three da'vs visit in Portland.
Mrs. Hans Jenen of fortland
l lltlng relatives at Sllverton
during the holidays. She is ac
companied by her two small sons.
Norman and Marvin. .
Another "Ultr" Comes
to State Penitentiary
A. J. Weston, who was convicted-
In Deschate connty of
second degree ni order In connec
tion with the slaying of Robert
Krng. arrived at the state peni
tentiary yesterday to begin serv
ing a life sentence. He was ac
companied by his attorney who
declared to Warden I- ll. Conip
ton that Weton will be a f re
man within three months through
appeal of his case to the supreme
Warden Coropton said Went 03
would be placed into reeelvln;
cell for a day and then pet ia
work In the prison yard.
low iiigrarj lonoiuan IXt
warden to treat Weston we.i ait
was Informed that be will be .
corded treatment on aa qtii
with that of other prisoners.
Read tie Qainflcd kL
WW ln5!r r mi4 m T
Pltl. f HH
N M M Ars . I'm m im.
" Ua irt m lium iuvt
Wr.U far "W m4 ma, ( ,
frw. AiirrxM-. .VttMMl Mr4i
Vi w,.k-
The Coal News cf tier;;
doesn't bother the man
coal bin is full of ear soperur
grade coal. He eaa read It u
a warm, comfortable roea.
while others do the worry:: i
"VVe agala Urge yoa to serti
yoar winter coal bow. lt
you need It these chilly t u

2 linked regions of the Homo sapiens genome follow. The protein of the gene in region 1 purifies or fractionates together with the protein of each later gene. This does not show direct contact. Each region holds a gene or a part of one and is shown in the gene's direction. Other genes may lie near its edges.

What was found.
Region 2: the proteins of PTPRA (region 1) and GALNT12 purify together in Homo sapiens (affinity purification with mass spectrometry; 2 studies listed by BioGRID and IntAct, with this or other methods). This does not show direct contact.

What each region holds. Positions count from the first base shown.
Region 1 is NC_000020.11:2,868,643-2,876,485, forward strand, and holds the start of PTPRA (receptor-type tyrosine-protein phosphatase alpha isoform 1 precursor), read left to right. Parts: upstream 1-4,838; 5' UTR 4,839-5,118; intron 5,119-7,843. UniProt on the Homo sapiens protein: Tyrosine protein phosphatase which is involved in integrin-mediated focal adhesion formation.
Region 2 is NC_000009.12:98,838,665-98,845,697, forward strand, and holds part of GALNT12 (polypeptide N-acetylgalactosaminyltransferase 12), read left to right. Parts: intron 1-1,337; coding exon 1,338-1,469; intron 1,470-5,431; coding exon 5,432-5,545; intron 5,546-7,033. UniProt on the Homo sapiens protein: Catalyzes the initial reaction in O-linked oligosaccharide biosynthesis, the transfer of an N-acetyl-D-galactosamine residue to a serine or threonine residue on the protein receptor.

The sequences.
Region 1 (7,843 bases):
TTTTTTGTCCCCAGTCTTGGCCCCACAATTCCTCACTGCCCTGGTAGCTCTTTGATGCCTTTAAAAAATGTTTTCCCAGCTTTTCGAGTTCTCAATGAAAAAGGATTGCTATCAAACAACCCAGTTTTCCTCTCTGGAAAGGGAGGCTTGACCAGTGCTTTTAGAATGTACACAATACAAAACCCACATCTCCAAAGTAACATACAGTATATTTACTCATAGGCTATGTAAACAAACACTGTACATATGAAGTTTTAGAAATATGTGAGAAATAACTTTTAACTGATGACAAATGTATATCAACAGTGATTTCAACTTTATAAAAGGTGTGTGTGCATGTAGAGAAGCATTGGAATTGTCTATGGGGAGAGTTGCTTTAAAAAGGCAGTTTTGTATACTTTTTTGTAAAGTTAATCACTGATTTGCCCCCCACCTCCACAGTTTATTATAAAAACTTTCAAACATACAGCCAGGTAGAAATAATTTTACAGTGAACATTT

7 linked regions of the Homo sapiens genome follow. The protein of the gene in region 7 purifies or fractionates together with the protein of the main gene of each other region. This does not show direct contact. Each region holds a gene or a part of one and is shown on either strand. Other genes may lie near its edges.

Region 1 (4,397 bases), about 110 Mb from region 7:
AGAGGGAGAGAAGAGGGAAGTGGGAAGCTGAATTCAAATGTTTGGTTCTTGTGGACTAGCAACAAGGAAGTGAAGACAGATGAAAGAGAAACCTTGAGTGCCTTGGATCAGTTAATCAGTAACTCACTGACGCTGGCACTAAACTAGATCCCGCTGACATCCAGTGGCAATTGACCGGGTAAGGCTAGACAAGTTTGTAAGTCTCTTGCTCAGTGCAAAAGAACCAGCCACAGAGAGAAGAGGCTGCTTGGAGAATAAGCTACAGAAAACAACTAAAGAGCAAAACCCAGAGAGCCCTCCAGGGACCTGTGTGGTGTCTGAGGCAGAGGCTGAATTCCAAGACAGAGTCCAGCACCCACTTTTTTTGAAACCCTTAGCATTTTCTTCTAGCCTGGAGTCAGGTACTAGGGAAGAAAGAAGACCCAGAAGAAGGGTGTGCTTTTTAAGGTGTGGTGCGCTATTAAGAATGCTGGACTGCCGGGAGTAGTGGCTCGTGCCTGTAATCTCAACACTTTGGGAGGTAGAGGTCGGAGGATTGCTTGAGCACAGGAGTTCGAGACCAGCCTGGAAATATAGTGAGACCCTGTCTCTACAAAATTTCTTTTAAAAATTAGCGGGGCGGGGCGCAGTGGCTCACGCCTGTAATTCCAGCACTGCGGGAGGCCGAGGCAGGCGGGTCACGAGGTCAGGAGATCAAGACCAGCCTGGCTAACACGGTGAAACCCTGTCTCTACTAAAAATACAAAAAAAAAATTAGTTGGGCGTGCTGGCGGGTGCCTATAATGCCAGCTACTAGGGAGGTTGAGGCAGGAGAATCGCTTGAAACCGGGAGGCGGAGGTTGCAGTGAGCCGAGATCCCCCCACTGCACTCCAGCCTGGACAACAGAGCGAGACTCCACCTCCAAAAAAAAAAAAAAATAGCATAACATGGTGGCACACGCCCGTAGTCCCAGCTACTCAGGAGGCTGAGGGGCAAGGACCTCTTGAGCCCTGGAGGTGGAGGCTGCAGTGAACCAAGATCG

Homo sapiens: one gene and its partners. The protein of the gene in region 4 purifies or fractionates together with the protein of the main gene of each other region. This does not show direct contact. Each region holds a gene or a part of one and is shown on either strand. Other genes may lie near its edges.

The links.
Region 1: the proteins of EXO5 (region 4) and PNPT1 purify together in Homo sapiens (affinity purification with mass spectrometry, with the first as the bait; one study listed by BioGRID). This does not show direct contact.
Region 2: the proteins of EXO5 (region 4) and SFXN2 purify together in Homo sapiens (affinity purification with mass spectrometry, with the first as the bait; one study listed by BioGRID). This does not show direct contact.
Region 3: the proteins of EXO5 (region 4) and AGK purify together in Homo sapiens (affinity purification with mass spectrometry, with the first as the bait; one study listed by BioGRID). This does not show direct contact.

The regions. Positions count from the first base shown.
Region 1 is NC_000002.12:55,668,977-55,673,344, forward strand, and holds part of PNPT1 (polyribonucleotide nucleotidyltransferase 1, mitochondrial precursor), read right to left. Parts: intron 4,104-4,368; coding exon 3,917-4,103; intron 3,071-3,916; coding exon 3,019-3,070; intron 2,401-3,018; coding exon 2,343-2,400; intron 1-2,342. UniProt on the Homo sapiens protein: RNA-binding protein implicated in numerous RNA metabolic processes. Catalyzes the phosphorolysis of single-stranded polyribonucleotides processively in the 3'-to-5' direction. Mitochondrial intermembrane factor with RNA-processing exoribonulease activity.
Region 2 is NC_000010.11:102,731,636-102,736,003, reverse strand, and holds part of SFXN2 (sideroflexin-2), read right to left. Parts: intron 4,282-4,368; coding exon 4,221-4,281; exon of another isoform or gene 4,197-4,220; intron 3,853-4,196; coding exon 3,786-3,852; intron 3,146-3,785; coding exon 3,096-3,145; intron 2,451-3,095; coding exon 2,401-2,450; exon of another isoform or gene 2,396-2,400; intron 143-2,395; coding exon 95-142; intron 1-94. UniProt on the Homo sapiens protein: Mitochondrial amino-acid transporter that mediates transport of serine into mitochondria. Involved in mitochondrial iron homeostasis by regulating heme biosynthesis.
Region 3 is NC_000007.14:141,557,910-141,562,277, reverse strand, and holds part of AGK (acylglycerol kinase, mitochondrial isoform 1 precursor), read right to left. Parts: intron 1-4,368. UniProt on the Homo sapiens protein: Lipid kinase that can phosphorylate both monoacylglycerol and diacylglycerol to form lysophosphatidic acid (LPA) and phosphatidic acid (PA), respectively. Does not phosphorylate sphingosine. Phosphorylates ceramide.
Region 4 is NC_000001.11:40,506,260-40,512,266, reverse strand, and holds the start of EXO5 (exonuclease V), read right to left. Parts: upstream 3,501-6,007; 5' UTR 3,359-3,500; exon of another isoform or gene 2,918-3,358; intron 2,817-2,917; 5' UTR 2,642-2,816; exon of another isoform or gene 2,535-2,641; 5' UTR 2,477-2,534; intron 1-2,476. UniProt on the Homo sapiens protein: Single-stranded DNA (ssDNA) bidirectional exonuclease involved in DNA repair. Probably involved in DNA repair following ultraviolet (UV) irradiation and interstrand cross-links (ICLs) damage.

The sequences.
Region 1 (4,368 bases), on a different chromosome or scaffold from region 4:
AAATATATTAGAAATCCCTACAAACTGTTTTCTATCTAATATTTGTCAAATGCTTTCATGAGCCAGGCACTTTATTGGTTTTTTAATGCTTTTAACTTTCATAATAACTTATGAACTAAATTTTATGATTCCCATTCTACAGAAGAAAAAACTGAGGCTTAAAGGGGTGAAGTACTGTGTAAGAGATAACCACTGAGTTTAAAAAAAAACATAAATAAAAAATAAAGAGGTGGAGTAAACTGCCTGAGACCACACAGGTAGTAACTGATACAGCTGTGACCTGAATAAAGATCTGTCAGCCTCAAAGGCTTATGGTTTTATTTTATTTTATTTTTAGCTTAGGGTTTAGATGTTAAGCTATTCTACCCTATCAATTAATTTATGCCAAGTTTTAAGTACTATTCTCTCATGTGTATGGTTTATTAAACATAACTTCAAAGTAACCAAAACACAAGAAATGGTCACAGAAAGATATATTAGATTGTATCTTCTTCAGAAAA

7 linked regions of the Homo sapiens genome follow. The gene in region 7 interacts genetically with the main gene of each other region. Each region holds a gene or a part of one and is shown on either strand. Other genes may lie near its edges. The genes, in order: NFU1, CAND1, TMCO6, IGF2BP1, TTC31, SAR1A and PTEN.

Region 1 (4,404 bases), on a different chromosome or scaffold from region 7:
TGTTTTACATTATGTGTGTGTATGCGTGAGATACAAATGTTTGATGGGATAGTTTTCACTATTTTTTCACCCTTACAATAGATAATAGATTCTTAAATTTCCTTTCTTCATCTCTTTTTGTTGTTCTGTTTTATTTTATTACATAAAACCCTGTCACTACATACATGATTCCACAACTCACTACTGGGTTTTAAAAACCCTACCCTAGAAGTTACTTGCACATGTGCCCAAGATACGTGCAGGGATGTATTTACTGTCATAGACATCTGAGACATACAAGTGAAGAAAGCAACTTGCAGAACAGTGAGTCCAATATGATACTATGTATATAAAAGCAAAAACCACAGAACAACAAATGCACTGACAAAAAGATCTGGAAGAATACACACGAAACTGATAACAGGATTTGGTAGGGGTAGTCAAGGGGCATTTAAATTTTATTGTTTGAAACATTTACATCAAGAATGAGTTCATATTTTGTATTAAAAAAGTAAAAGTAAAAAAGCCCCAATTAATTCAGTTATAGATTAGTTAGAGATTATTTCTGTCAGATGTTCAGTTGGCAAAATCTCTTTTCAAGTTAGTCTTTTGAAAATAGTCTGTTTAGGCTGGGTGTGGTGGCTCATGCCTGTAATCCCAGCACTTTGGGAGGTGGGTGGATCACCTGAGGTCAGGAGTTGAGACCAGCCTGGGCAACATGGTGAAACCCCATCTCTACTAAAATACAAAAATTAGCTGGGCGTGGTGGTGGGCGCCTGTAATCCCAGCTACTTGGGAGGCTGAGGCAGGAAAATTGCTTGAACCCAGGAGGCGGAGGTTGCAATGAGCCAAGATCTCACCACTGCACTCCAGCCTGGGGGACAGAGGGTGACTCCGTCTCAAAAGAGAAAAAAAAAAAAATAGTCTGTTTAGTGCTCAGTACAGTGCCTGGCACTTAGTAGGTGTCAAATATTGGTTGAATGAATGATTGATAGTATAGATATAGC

and It will sooa be time to sut
the furnace or boiler golsg far
the winter. Bay coal now i
yon eaa get It.
without being merciful? Who could be merciful without being
-rhurable? Who could be humble without being just!. These
...three words, then. Justice, which Carlyle called the sweetest
Your Great-Grandfather
when he drew his Will, did bo for ihe purpose of
distributing his property. But your object in draw
ing a Will may-be Iprealer than this. YOU may
wish to ASSU-KB an -income for your beneficiaries
long alter your death.
This can bo accomplished by naming this Bank In
your Will as Executor and Trustee.
A ronfldrntiat talk with one of our Trust Officers
will help you wheu planning your Will.
.., Trust Dept.
friends in his home where he can
visit. with them when he will.
Are you building for your boy
or your girl! a library that can
mean to him all that book friends
may? It need mot b large; a few
ocivvu inenas ar ninro sil.
...... ..nil
.(, man a 1 crowd .of acquain-
itiices. ,J
If books did not play so lan;
a part in youtj child that you can
choose, you iiay have a friend
to whom bookjs have meant much
Ask hiui Orjjnqulre at the pulv
11c library fof suggestions. You
Will finH V, i: . . .
cic lists oi uooks pre
pared by those who have given
careful thought to the subject of
children' reading.. You will find.